EUROPE: Deutsche Bahn CEO Richard Lutz and his Ukrainian counterpart Oleksandr Kamyshin signed a memorandum of understanding at InnoTrans on September 20 pledging long-term support and assistance to Ukrainian Railways.
The agreement will help UZ rebuild its network and covers collaboration to expand rail freight corridors and terminal capacity. It also provides for ‘extensive consulting services’ for the introduction of European standards for rail operations and management.
Lutz said that the MoU built on the foundation of the Vienna Declaration, which was signed by the Community of European Railways and European railway CEOs on July 9.
The MoU had three pillars, he continued, the first of which covered infrastructure aimed at improving freight transport; the second was to strengthen ties with the EU with the goal of developing European standards, and the third allocated special importance to freight and the grain bridge.
‘We have the utmost respect for how unwavering and courageous our Ukrainian colleagues have been in doing their jobs under wartime conditions’, he said. ‘A functioning rail system will be essential as Ukraine rebuilds. DB and the entire European rail family are keenly aware of this fact, and we stand in firm support of our colleagues in Ukraine. It is both an honour and a duty to partner with UZ on its pathway to a bright future.’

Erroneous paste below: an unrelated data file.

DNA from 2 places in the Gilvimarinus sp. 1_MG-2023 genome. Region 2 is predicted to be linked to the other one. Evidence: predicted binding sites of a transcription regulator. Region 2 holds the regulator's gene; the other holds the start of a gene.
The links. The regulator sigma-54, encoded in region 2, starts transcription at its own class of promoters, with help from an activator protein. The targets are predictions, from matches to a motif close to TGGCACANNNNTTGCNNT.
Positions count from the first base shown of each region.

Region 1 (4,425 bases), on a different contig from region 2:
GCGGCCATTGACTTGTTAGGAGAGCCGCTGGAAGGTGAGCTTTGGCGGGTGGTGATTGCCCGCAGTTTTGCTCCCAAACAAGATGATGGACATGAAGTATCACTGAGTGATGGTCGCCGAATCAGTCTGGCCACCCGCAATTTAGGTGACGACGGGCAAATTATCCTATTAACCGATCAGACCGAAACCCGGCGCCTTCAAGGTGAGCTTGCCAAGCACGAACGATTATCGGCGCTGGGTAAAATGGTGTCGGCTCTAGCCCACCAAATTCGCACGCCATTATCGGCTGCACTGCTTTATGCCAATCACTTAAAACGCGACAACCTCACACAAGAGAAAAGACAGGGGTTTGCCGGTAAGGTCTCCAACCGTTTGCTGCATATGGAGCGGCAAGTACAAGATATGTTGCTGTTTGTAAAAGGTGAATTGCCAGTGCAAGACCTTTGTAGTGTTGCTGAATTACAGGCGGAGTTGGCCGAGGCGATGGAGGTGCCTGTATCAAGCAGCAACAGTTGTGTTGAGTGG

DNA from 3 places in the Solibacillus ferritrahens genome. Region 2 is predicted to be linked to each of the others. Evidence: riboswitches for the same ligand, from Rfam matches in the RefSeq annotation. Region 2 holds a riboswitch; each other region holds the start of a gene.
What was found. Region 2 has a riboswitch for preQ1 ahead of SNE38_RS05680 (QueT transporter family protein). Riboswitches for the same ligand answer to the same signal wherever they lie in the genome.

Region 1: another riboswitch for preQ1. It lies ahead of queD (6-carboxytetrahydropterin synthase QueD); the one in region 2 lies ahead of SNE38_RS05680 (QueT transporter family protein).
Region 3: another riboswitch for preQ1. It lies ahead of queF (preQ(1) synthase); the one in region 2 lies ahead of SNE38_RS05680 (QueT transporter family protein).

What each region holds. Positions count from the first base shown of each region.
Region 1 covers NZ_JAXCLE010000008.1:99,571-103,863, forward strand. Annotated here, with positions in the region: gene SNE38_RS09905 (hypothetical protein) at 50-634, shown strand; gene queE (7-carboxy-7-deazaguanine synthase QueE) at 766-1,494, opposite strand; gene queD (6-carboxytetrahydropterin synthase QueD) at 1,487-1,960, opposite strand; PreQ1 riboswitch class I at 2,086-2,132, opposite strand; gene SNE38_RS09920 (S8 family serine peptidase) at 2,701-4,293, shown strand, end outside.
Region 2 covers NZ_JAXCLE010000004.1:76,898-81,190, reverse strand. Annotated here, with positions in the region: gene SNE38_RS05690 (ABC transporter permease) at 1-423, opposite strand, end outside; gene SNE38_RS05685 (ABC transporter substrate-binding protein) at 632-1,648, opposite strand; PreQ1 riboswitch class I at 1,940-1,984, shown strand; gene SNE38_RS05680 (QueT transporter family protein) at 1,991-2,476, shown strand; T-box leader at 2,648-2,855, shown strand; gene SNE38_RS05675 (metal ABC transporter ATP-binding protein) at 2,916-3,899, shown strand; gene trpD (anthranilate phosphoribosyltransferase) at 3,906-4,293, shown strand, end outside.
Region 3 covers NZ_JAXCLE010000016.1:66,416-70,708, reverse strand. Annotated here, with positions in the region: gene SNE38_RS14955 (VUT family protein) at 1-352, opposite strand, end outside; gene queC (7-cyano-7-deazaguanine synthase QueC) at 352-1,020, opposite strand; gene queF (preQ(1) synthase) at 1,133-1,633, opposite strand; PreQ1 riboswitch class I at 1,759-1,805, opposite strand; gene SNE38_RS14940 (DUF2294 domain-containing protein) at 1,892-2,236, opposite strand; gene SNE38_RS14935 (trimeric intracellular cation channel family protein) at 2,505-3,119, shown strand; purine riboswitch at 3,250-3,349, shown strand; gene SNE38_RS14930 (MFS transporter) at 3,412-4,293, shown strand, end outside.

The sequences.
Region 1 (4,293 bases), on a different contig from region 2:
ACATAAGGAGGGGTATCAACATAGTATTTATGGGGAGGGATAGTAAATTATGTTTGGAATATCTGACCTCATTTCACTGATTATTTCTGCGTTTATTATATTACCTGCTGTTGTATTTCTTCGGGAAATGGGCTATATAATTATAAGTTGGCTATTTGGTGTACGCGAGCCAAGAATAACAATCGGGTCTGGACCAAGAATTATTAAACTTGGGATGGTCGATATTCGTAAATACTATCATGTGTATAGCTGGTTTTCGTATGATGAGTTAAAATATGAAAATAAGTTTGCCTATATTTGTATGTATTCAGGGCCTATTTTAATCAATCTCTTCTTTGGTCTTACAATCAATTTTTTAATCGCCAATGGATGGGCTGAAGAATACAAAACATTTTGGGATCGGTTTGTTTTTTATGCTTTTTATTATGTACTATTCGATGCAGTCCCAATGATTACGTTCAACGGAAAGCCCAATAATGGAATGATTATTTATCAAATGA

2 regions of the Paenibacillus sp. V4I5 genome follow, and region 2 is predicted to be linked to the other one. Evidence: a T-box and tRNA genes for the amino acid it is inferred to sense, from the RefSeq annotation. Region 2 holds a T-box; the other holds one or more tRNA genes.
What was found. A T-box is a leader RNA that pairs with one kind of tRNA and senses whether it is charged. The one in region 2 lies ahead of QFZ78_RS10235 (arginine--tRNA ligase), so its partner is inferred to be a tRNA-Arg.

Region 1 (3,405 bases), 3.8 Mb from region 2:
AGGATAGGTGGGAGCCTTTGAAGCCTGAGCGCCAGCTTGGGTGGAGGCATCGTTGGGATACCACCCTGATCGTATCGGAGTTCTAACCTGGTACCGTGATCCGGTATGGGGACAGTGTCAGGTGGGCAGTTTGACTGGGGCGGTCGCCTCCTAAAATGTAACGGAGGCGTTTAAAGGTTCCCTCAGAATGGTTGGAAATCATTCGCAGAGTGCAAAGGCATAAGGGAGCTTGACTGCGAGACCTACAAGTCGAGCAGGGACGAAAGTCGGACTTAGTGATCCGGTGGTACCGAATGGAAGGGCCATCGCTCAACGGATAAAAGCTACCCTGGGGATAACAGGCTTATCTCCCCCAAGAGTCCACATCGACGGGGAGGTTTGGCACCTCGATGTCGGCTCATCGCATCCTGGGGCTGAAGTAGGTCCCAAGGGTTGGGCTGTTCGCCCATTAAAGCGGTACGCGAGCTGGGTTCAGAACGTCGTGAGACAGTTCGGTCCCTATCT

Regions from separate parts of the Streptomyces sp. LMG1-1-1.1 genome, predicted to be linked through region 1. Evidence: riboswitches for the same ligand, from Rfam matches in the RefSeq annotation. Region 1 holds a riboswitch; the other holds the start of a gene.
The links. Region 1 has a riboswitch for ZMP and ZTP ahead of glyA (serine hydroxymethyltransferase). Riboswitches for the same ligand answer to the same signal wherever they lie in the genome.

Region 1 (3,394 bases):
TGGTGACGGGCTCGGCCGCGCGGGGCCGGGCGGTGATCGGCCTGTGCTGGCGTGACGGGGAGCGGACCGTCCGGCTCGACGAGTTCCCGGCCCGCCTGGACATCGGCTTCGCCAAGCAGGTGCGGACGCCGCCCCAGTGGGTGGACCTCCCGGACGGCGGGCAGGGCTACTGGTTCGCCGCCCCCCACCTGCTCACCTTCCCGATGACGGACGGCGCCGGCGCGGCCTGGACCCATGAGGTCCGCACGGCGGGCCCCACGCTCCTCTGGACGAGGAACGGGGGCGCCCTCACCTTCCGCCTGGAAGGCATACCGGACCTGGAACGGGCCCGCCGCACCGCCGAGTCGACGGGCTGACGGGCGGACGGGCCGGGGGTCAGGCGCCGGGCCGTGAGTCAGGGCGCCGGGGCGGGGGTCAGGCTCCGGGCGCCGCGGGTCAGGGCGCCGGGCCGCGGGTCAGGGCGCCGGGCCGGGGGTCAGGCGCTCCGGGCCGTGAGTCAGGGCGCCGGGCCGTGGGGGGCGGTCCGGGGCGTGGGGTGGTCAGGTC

Kamyshin said ‘in fostering independence from Russia’s harmful influence, reorienting the European rail system to new opportunities needs to be the priority. I am confident that a partnership between DB and UZ can offer major benefits to both sides in expanding freight transport and grain exports to Europe.’
Germany’s Minister for Transport & Digital Dr Volker Wissing promised that the federal government would do everything it could to help. ‘I have been deeply moved by the incredible courage and perseverance which rail employees in Ukraine have shown in transporting countless people to safety and keeping supply chains running in their country, in collaboration with colleagues throughout Europe.’
European Transport Commissioner Adina Valean said that Russia’s war with Ukraine had brought darkness to Europe but that ‘occasionally there is light’.
Rail was involved in the ‘Solidarity Lanes’ established earlier and 2 million tonnes of grain had been exported from Ukraine in August compared with 1·3 million tonnes in April. ‘The Solidarity Lanes are here to stay’, she said.